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To begin the year the SEC released their proposed changes to Form PF, which is a form that certain investment advisers registered with the SEC use to report confidential information about the private funds they advise. These proposed amendments to Form PF were released in January and were quickly followed by the SEC’s release of proposed private fund reforms on February 9th. These actions have made good on SEC Chair Gary Gensler’s outspoken intention to focus on private funds. Industry response to these proposals has been lukewarm, at best.

The approach by the SEC seems to be a look-through at the investor level. Chair Gensler cited that behind the retirement plans, endowments, and government pension plans that are typical investors in private funds, are the “teachers, firefighters, municipal workers, students, and professors.1” The intention is to look past the investor to the individual beneficial owners, which begins to treat these private fund investors as retail investors. Opposition to this view has expressed that private fund managers are not dealing with the beneficial owners of these plans and that it is a plan sponsor, trustee, or other sophisticated fiduciary that is ultimately responsible for the underlying investors.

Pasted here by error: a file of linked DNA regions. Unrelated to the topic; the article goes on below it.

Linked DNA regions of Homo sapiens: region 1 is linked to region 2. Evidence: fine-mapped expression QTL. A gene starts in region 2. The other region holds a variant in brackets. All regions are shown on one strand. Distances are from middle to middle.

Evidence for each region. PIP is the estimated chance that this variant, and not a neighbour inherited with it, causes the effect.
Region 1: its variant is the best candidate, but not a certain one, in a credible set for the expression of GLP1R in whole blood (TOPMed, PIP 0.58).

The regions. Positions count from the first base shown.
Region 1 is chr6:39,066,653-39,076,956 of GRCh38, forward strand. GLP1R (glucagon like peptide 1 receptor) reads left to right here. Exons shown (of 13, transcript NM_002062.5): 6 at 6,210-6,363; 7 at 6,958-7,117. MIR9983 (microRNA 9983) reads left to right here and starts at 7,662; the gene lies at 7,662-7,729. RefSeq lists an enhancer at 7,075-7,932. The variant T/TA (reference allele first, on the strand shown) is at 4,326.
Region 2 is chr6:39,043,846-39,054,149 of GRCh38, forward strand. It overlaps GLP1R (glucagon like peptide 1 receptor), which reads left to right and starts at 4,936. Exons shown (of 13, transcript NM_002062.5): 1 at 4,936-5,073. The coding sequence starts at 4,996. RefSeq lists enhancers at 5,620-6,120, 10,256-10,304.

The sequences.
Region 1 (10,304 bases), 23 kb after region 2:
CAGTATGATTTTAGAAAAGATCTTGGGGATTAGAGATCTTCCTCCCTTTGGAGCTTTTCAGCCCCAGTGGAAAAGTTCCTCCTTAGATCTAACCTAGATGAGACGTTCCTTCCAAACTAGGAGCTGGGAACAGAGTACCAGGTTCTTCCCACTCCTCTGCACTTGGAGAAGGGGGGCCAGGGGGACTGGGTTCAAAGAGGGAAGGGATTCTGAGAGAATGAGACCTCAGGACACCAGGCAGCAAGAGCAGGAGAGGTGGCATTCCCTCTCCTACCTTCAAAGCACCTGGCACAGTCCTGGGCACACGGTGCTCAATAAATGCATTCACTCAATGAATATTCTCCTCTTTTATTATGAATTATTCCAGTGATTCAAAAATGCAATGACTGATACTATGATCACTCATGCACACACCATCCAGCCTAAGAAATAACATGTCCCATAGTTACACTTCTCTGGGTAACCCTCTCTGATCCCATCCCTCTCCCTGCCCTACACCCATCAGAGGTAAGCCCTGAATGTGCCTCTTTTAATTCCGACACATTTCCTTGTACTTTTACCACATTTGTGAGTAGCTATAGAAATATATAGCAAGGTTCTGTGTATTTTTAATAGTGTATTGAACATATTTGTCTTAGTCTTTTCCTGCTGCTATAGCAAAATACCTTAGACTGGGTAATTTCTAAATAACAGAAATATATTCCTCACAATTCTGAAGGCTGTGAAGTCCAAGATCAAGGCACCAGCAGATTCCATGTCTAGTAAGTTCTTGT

Risk alerts from the Division of Examinations (formerly “OCIE”) in January of this year pointed directly to private fund deficiencies. These risk alerts are not isolated or new, in fact deficiencies concerning private funds persist year over year. So, it is clear that the SEC has been calling attention to the private fund space and private fund managers for some time. Further, private markets have gathered significant momentum and are now growing faster than the public markets. In response, and arguably over the course of recent years, in preparation, the SEC may be acting now to safeguard and regulate the space for the future.

Concerns about the burdens placed on private fund managers abound. CCO’s will undoubtedly see increased responsibility due to the nature of the role they serve for private funds. The impact of the proposal on preferential treatment and side letters alone could substantially increase the time and cost associated due to the additional reliance on legal, operational, and IT resources.

The proposal was published to the Federal Register in late March of this year, and the deadline for comments was April 25th, 2022. In a move undoubtedly stemming from the outpour of industry response, the SEC has since reopened this proposal for further comment in the Federal Register until June 13th, 2022.

PINE will continue to monitor these proposed private fund reforms and will provide detailed information regarding next steps, final rules, or other information that could be impactful. See our review of the proposal on our blog here. If you want to discuss what this means or how PINE can support your private fund business, reach us directly at

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